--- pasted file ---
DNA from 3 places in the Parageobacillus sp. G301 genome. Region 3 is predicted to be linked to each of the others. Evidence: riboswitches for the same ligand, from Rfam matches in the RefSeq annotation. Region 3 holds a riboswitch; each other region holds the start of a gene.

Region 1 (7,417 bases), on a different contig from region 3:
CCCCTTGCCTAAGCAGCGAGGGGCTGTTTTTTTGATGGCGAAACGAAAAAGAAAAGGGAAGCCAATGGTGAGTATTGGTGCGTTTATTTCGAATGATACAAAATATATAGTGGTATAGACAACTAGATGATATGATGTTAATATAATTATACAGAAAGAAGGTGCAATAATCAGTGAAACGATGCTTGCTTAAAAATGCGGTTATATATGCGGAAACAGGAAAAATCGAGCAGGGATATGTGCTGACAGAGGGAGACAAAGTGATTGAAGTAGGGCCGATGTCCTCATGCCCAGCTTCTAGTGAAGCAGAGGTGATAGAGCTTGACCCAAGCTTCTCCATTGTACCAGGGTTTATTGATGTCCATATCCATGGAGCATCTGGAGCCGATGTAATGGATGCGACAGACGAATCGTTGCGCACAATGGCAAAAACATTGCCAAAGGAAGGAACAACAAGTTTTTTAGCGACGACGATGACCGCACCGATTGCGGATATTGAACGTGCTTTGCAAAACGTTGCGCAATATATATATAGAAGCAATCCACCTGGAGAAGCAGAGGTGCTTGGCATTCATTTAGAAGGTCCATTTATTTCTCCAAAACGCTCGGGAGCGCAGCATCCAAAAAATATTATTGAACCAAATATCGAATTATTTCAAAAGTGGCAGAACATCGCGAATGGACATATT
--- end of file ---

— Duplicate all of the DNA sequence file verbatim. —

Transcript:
DNA from 3 places in the Parageobacillus sp. G301 genome. Region 3 is predicted to be linked to each of the others. Evidence: riboswitches for the same ligand, from Rfam matches in the RefSeq annotation. Region 3 holds a riboswitch; each other region holds the start of a gene.

Region 1 (7,417 bases), on a different contig from region 3:
CCCCTTGCCTAAGCAGCGAGGGGCTGTTTTTTTGATGGCGAAACGAAAAAGAAAAGGGAAGCCAATGGTGAGTATTGGTGCGTTTATTTCGAATGATACAAAATATATAGTGGTATAGACAACTAGATGATATGATGTTAATATAATTATACAGAAAGAAGGTGCAATAATCAGTGAAACGATGCTTGCTTAAAAATGCGGTTATATATGCGGAAACAGGAAAAATCGAGCAGGGATATGTGCTGACAGAGGGAGACAAAGTGATTGAAGTAGGGCCGATGTCCTCATGCCCAGCTTCTAGTGAAGCAGAGGTGATAGAGCTTGACCCAAGCTTCTCCATTGTACCAGGGTTTATTGATGTCCATATCCATGGAGCATCTGGAGCCGATGTAATGGATGCGACAGACGAATCGTTGCGCACAATGGCAAAAACATTGCCAAAGGAAGGAACAACAAGTTTTTTAGCGACGACGATGACCGCACCGATTGCGGATATTGAACGTGCTTTGCAAAACGTTGCGCAATATATATATAGAAGCAATCCACCTGGAGAAGCAGAGGTGCTTGGCATTCATTTAGAAGGTCCATTTATTTCTCCAAAACGCTCGGGAGCGCAGCATCCAAAAAATATTATTGAACCAAATATCGAATTATTTCAAAAGTGGCAGAACATCGCGAATGGACATATT